Will my auto insurance cover me if the accident is my fault?

Stephanie Taylor Christensen

Accidents happen, and there may come a time when you cause one. But you can spare yourself a lot of stress and financial turmoil with the proper auto insurance coverage. Several types of coverage can protect you and your vehicle if it's determined you're "at fault" in an accident.
Protection for your car
The first type, collision coverage, will pay the cost of repairs to your car if it collides with another vehicle or object, according to the National Association of Insurance Commissioners. Collision coverage is optional -- you must specify that you want add it to your policy.
The second type of coverage related to physical damage is called property damage liability insurance. This often is required as part of your state's minimum liability coverage and will pay for damage that you cause to property owned by someone else, including other vehicles, fences, mailboxes, lawns or trees.
Protection for you
In terms of injuries, the coverage required varies based on where you live. Some states have "no fault" auto insurance laws, meaning that, regardless of who caused the accident, injury claims are paid by the injured driver's own insurer. While these laws do not totally eliminate the risk of lawsuits, they do limit what kind of suit can be brought against you by the at-fault driver.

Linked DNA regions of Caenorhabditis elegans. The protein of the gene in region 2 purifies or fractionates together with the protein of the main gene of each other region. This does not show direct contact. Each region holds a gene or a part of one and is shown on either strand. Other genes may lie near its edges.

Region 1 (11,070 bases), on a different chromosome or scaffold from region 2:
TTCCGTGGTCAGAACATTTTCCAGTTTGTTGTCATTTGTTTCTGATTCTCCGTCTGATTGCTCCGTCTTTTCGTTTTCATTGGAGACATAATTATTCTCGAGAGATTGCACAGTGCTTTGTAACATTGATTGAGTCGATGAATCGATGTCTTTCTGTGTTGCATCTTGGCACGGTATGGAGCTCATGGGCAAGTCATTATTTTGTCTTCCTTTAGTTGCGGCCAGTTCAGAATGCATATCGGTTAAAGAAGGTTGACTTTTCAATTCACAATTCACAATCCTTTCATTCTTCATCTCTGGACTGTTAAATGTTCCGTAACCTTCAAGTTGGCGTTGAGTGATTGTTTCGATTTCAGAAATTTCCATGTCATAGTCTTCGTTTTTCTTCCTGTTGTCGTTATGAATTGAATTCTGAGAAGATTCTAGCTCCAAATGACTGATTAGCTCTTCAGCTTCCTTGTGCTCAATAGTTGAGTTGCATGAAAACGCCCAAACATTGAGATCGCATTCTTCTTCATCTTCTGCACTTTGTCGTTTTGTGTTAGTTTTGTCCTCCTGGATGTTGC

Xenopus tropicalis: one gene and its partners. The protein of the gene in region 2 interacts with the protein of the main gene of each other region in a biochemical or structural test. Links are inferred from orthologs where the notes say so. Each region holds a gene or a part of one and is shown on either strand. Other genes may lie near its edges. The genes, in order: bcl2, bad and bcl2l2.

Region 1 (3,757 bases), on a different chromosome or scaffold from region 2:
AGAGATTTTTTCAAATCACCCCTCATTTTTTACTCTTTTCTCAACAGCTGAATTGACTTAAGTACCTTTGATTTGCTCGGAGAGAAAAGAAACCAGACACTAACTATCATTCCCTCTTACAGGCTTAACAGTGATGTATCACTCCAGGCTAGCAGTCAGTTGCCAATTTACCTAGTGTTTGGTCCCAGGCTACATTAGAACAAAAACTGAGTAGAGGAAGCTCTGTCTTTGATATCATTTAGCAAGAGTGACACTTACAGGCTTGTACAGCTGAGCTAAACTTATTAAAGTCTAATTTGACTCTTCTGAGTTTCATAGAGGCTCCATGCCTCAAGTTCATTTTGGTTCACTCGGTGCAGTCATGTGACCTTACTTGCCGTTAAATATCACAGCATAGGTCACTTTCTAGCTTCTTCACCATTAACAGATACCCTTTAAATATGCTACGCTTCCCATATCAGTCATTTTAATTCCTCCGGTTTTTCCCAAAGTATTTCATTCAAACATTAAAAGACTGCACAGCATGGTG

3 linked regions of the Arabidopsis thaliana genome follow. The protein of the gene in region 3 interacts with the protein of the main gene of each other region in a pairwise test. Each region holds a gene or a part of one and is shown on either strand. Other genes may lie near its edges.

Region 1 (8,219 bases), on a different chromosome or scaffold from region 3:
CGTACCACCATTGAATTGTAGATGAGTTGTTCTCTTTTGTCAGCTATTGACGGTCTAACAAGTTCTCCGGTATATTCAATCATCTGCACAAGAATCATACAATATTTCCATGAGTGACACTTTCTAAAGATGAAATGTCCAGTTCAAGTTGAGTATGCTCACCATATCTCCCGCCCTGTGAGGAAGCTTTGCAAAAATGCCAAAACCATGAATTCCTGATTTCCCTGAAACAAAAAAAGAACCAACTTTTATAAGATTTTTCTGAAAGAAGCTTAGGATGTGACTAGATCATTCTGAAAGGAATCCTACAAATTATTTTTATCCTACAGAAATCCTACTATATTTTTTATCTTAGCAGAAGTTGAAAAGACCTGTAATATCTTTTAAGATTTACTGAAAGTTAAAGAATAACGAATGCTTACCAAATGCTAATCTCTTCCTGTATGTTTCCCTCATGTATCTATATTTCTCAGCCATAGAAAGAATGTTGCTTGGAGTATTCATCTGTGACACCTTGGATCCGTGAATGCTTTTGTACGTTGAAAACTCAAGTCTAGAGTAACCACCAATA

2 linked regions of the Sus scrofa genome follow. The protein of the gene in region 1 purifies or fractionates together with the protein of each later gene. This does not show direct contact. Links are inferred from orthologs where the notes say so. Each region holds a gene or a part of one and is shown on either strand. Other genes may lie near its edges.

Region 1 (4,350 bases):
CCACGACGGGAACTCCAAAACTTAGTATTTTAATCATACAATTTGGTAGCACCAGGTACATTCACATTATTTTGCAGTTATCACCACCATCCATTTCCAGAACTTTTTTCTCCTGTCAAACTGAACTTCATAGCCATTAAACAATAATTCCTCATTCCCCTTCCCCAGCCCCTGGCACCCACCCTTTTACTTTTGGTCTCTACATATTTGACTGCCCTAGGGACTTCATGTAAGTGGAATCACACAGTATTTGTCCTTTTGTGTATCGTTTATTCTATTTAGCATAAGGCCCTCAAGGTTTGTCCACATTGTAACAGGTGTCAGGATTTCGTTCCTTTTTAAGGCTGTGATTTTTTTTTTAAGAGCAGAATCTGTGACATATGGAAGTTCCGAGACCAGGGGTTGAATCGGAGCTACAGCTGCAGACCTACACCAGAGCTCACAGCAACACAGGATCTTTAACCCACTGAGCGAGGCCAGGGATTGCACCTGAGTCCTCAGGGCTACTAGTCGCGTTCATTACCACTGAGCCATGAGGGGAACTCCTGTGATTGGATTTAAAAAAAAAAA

States not using the no-fault system rely on what is called a “tort" system. In these areas, optional medical payment coverage (often called MPC) covers medical costs for injuries to you or your passengers. Additionally, if your health plan has a deductible, medical payment coverage can pay a portion of it and, in some cases, cover the entire deductible, according to Allstate.
If you do live in no-fault state, you'll need personal injury protection (commonly called PIP). PIP is available in some tort states as well. This coverage can pay for your medical expenses, reimburse you for lost wages or, if you die, cover your funeral expenses, according to Allstate. As a general rule, purchase as much PIP as you can afford so that it can supplement your existing health insurance policy.
For further protection, consider bodily injury liability insurance, which protects the at-fault driver from claims that others involved in the accident might bring for pain and suffering, medical bills and lost income, according to the National Association of Insurance Commissioners.

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